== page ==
Montreal police enlist taxi drivers, hotel staff in campaign against sexual exploitation

Montreal police want taxi drivers and hotel staff to contact authorities if they spot a possible case of sexual exploitation.

New program goes by the French acronym RADAR which means 'identify, act, denounce, help and restore'

Montreal police are particularly focused on situations that involve minors "trained in prostitution networks," says Cmdr. Michel Bourque. (Radio-Canada)

Montreal police want taxi drivers and hotel staff to contact authorities if they spot a possible case of sexual exploitation.

To ensure workers in the hospitality and transportation industry come forward if they spot suspicious activity, the SPVM launched a pilot project last year that began by building partnerships with local hotels.

Now, two weeks before the Montreal Grand Prix, an event during which human trafficking and prostitution incidents increase dramatically, that pilot project has become a program called RADAR — a French-language acronym meaning "identify, act, denounce, help and restore."

The SPVM has partnered with police services in Laval and Longueuil, as well as the Association des hôtels du Grand Montréal, the Montreal's taxi bureau, Sun Youth and the Canadian Resource Centre for Victims of Crime.

Pimps often use hotel and taxi services and authorities want workers in those industries to know what to watch out for.

Police in Montreal, Laval, and Longueuil will be offering awareness sessions to employees in those industries — helping them to understand the warning signs of sexual exploitation.

Police are particularly focused on any cases involving minors.

"Montreal, like any other North American or European city, attracts a lot of offers of sexual services at different levels," Cmdr. Michel Bourque told Radio-Canada.

Bourque heads Montreal's anti-pimping unit. He described RADAR as a "great program" that provides awareness training to people in all levels of the lodging business, from front desk clerk to cleaning staff.

Looking for anything out of the ordinary

Bourque said they are trained to look for different types of behaviours that are out of the ordinary.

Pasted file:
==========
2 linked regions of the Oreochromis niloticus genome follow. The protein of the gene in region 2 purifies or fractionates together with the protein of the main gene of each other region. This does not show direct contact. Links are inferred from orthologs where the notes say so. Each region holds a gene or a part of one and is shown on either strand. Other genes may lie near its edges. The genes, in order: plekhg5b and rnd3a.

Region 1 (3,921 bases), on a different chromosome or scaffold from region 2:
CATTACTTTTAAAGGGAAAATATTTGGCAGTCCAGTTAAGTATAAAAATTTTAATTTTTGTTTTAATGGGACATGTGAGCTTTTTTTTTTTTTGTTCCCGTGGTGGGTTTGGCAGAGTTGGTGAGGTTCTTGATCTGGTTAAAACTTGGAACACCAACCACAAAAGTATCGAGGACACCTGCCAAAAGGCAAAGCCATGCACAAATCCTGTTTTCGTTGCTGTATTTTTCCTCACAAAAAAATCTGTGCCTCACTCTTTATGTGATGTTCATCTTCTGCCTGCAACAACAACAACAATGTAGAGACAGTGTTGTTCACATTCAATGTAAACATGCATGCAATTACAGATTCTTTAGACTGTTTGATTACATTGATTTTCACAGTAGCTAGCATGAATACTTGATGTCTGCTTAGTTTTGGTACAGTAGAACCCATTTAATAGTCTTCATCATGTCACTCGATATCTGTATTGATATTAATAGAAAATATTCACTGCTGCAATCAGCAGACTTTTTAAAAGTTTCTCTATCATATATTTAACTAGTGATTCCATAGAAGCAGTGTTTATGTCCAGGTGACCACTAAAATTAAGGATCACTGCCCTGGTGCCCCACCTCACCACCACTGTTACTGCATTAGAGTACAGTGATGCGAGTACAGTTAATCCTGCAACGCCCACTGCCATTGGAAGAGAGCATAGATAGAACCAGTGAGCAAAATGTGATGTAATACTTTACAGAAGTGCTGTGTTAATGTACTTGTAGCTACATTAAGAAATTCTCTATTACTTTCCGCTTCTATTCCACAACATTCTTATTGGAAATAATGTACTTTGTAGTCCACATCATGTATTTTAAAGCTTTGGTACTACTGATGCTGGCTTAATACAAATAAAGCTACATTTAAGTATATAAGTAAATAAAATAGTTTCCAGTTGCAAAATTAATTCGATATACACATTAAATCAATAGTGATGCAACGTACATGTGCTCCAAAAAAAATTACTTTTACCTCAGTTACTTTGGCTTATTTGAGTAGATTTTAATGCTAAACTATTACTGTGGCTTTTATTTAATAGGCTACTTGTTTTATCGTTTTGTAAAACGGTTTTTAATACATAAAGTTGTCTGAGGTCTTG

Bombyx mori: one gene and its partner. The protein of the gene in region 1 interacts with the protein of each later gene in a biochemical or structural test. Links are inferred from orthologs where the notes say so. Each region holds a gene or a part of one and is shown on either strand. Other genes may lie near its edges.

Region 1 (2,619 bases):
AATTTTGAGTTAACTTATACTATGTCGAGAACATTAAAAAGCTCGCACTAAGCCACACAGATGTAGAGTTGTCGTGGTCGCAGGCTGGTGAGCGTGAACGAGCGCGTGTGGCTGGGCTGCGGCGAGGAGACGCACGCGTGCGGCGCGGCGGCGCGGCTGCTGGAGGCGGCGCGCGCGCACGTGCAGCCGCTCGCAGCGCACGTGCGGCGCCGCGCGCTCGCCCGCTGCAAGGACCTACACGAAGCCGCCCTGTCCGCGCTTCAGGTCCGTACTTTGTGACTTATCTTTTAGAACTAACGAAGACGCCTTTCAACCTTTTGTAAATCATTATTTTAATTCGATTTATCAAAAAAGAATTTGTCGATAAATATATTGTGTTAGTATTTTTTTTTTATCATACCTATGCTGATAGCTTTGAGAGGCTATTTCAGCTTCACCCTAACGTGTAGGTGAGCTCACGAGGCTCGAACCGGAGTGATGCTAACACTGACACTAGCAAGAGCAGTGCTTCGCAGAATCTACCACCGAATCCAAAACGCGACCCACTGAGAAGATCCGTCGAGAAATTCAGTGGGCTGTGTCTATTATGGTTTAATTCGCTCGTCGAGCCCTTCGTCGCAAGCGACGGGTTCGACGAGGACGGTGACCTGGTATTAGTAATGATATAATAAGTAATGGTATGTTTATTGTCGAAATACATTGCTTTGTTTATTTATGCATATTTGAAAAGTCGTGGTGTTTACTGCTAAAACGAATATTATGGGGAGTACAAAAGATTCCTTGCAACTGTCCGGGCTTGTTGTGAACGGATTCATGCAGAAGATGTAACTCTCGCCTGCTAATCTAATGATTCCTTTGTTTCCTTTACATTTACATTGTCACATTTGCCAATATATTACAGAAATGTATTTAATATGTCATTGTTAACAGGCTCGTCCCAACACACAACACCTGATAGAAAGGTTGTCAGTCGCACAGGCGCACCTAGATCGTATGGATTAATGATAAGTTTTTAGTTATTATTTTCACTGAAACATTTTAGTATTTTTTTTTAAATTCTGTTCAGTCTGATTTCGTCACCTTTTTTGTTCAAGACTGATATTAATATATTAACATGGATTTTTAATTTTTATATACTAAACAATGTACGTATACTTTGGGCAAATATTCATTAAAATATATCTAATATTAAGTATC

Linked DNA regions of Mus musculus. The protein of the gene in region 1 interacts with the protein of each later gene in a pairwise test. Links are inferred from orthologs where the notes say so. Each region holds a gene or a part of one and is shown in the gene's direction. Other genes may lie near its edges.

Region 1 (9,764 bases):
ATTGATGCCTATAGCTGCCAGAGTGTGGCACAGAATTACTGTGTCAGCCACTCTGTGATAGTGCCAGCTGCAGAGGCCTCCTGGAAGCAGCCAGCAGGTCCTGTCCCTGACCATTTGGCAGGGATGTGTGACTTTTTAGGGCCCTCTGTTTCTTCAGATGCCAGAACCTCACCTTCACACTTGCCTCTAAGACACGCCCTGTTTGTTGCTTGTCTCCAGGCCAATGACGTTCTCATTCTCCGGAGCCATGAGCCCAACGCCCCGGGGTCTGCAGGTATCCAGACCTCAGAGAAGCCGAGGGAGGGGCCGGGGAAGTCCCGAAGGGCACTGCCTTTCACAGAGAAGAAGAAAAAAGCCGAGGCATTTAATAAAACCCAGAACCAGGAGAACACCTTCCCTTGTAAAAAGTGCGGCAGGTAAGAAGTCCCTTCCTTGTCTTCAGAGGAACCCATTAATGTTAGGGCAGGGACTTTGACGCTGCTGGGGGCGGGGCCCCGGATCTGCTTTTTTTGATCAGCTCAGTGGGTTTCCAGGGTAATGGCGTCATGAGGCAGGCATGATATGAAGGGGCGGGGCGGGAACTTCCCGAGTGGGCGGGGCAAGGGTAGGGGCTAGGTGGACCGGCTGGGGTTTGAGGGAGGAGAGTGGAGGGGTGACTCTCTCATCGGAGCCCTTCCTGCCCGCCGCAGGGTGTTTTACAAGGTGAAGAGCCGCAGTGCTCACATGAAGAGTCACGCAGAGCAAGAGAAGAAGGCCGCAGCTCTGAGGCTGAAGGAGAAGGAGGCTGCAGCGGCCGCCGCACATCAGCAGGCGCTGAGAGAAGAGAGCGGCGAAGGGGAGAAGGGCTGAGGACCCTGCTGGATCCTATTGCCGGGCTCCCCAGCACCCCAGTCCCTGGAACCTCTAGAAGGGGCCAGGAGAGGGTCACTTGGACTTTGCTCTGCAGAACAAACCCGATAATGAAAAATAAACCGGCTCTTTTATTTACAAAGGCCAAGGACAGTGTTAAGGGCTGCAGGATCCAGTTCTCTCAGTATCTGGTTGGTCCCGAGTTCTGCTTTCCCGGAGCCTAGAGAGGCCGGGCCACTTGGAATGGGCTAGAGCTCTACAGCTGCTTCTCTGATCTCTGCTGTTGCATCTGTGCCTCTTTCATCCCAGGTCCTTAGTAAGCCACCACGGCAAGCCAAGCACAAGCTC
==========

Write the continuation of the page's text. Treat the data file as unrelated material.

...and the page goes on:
Out-of-ordinary behaviours that lodging staff should be on the lookout for include, for example, a large amount of condoms left in a room after somebody checked out or people that stay in their rooms for several days without leaving.

"Those are all signs we are giving to employees," Bourque said. From there, he said, employees are taught how to handle and report the situation.

"A lot of people see things. And this gives us a chance to shed a lot of light on a very anonymous type of business and gives us an opportunity to detect victims that could be in danger or at least met with to see if they are being exploited." 

Staff are also taught about the various reporting tools available, but any dangerous or life-threatening situations should be reported to 911 immediately, he said.

Major events attract pimps and sex workers

Any major event such as the Grand Prix has the potential to attract sexual exploitation and the Montreal police department has a plan to respond, Bourque said.

He called the current situation of sexual exploitation a "domestic phenomenon" as the victims often come from the Montreal area and the clients are mostly from Quebec.

While some are brought in, many victims are Quebec residents being transported out of the province, he said. They are brought to other regions in Canada to be exploited.

"We want to make sure we attack this problem on an annual basis," he said.

There has been an increase in the amount of cases the department is handling not just because of police investigative work, but also because of the department's partnership with local organizations.

In 2015, the department treated about 80 cases annually, he said, and in 2017, the department treated 319 cases. At the same time, arrest rates went up from 25 to 65 annually in 2017. The department is still tabulating numbers for 2018.

"We must denounce" those who exploit victims, Bourque said, and those victims must be taken "out of this environment."

With files from Radio-Canada and CBC's Valeria Cori-Manocchio


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